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From "JD Daniels" ...@datatrio.com>
Subject RE: XMLizing your business obejcts
Date Sat, 15 Nov 2003 02:56:28 GMT
I think this is where quite a few of us are at.

for me, flow + woody + OJB is my ideal solution. The model controller, flow,
instantiates your business objects and passes bean states to cocoon
pipelines.. which at this point would be only views of data (with jxpath and
such, they only contain place holders) , which are transformed into well,
whatever you need. Unfortuneately, I am a java newbie, so am still
struggling with OJB and actually making my beans in general :S

however, even though i have to use xsp ATM, when I get ojb figured out, it
should be a simple matter of changing my flow.. my xsl and xml dtds do not
need to change. Already there is a great separation of concerns for me.

Right from the petstore sample:

function viewItem() {
    var itemId = cocoon.request.getParameter("itemId");
    var item = getPetStore().getItem(itemId);
    cocoon.sendPage("view/Item" + EXT, {
             accountForm: accountForm,
             cartForm: cartForm,
             item: item,
             quantity:
getPetStore().getItemRowCountByProduct(item.productId),
             product: item.product,
             fmt: fmt
    });
}

Obviously, the petstore.item class does not know where its data is coming
from or going.

So in short.... I think you are looking for flow :)

JD

-----Original Message-----
From: Justin Fagnani-Bell [mailto:justin@paraliansoftware.com]
Sent: Friday, November 14, 2003 5:35 PM
To: users@cocoon.apache.org
Subject: XMLizing your business obejcts


As I'm rethinking the object-persistence persistence for my web app,
I'm also looking for a better way to output XML from my java objects.
Can't really find much on the wiki.

Currently the XML is output in my presentation layer (something like
XSPs), but this is leading to too much copy-and-paste and not enough
reuse right now. Let's use a shopping cart system as an example.

We'll have classes like Customer, Order, Product, and pages or views
like ViewProduct, ListProducts, EditProduct.

For each of the views I need basically the same XML representation of
the product (though I may want a stripped down version for the list).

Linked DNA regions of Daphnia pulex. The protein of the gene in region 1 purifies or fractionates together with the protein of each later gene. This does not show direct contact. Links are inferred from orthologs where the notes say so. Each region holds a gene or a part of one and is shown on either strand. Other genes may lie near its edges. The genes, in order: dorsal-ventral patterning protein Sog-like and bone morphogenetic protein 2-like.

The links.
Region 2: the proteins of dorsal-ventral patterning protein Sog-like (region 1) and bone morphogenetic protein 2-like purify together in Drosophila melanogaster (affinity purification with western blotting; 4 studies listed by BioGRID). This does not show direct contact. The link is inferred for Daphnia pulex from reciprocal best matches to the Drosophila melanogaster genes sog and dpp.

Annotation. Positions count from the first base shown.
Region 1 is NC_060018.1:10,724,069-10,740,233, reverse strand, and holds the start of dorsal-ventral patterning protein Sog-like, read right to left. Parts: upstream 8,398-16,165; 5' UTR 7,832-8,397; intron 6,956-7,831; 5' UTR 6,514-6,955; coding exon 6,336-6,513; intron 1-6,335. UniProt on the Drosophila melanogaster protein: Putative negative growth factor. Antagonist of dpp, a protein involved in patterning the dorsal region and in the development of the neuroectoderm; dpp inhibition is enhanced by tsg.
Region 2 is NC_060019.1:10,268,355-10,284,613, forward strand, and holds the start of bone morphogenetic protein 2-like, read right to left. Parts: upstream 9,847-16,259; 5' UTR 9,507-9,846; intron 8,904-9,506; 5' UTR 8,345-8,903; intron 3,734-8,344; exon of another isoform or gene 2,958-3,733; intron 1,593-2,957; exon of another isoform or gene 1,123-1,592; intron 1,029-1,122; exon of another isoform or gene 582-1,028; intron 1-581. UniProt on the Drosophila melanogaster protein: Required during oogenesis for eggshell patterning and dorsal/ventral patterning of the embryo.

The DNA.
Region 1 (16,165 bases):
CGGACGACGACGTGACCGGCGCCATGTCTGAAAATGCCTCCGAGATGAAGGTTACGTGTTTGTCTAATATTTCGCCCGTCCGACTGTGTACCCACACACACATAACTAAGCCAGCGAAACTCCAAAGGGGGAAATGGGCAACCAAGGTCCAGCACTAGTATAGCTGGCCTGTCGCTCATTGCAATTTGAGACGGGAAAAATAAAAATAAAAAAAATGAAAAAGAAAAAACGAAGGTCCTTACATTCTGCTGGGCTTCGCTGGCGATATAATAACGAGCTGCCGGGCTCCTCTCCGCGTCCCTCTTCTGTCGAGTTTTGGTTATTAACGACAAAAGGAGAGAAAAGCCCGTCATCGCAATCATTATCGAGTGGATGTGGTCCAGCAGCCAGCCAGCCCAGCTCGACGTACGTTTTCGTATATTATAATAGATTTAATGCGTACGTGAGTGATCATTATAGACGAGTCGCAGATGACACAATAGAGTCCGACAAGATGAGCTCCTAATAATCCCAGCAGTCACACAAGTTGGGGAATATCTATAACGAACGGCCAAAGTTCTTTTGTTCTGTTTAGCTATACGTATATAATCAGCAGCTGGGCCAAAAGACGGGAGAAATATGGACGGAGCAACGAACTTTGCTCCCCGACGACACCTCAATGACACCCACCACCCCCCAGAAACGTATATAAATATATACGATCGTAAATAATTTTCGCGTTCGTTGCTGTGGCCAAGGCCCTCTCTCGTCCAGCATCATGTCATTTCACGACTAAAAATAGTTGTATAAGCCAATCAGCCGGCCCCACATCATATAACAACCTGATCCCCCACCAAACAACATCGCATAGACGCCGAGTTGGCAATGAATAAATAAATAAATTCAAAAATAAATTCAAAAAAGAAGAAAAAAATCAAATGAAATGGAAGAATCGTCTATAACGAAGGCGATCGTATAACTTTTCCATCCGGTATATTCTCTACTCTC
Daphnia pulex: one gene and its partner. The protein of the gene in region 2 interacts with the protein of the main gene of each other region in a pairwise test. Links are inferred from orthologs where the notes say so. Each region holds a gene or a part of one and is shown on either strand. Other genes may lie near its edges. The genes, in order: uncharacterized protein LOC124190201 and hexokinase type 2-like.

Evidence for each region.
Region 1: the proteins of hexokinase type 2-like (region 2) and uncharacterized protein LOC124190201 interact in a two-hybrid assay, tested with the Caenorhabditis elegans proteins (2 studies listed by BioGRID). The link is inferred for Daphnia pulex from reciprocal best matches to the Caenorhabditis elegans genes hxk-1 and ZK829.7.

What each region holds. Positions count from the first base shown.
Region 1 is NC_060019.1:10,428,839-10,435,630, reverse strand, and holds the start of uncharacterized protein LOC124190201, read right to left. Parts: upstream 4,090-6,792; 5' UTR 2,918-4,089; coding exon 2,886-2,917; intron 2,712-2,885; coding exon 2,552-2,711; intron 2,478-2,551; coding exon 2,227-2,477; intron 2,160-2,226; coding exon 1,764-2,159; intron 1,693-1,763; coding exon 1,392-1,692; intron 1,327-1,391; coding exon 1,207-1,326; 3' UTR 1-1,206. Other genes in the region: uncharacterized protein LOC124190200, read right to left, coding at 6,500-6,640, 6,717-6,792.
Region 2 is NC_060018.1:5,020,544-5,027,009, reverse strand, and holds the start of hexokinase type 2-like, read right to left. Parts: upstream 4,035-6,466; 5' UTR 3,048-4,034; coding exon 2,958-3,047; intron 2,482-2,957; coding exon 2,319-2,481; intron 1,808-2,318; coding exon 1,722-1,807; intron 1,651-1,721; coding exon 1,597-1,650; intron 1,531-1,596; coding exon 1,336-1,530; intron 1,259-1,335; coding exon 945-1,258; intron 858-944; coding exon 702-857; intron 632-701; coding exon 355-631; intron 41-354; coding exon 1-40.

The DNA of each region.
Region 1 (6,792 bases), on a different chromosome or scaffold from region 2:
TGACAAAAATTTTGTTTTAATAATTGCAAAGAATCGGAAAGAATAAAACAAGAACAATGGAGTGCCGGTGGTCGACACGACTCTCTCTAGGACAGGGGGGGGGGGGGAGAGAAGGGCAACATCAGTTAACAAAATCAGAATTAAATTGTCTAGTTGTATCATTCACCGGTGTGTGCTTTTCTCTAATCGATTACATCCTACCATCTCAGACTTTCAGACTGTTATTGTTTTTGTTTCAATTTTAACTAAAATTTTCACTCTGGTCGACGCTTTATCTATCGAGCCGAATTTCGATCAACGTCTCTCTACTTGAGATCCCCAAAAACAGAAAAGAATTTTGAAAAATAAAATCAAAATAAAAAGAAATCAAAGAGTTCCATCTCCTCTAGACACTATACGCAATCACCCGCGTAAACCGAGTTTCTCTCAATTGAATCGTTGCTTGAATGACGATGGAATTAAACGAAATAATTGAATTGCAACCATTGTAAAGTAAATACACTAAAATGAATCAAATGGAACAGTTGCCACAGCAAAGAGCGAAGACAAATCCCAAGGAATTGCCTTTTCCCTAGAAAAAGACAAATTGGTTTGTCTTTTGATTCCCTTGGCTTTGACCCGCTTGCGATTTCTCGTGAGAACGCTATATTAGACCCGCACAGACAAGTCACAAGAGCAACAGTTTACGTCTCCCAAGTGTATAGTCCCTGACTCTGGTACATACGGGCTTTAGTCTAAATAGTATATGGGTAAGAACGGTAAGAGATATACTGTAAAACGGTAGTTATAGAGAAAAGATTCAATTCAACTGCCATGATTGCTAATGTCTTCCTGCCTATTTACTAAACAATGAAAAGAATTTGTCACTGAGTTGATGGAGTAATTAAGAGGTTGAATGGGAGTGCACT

Right now I have code in each view that's something like:

<product>
	<xsp:attribute
name="id"><xsp:expr>product.getID()</xsp:expr></xsp:attribute>
	<xsp:attribute
name="code"><xsp:expr>product.getCode()</xsp:expr></xsp:attribute>
</product>

I'd rather just say something like product.printXML(contentHandler), or
MyUtilityClass.printXML(product) but I have issues with every way, so
I'm wondering what the Official Cocoon Best Practices are...

I see a few basic methods and variations to accomplish this:
1) The class outputs the XML to a ContentHandler
	This method is nice and clean, but I have a problem with the class
outputing the XML. I just don't think the application object should be
concerned with the presentation layer. In the next few months I'll be
working on a project where the business objects are already implemented
(i'm just creating a new front end) and I want to apply my method
there.

1a) A subclass handles the XML output.
	This seems cleaner to me than 1) since the base class doesn't have to
know about XML, but it seems like some problems could crop up. First
you won't always know that you're getting an XML enabled class from
certain methods. If my persistance layer knows to instantiate the XML
capable classes then things are fine, but if one of the business
obejcts constructs another business object using the base class then
things break. I think this method would require a contract that all
business objects be created through a factory.

The main advantage of 1) is that if I add a new class to the system, I
implement the XML output with he class and drop it in. I don't have to
modify a utility class.

2) A third class handles the output
2a) A single utility class handles output for all application classes
with methods like printProduct(Product p, ContentHandler ch)
	Seperates the XML layer from the business objects
2b) A seperate class for each business class handles the output.
	Potentially lots of classes. Adding a new class requires updating of
the utility class.

2c) Every business object is a Bean and you have one method that will
print the properties of a bean to XML
	Nice and general, works for classes that aren't created with XML in
mind. Could be innefficient, not every property needs to be output.
Can't specify the element and attribute names. Can't specify how to
handle collections.

Ok, this email is getting long... so I'll wrap it up :) I know Cocoon
makes use of XMLizers in some of the generators. Is this the best way
to go for business objects too? I haven't fond too much information on
it yet. Does it require a lookup method for finding the right XMLizer
to use?

Thanks ahead of time,
   Justin


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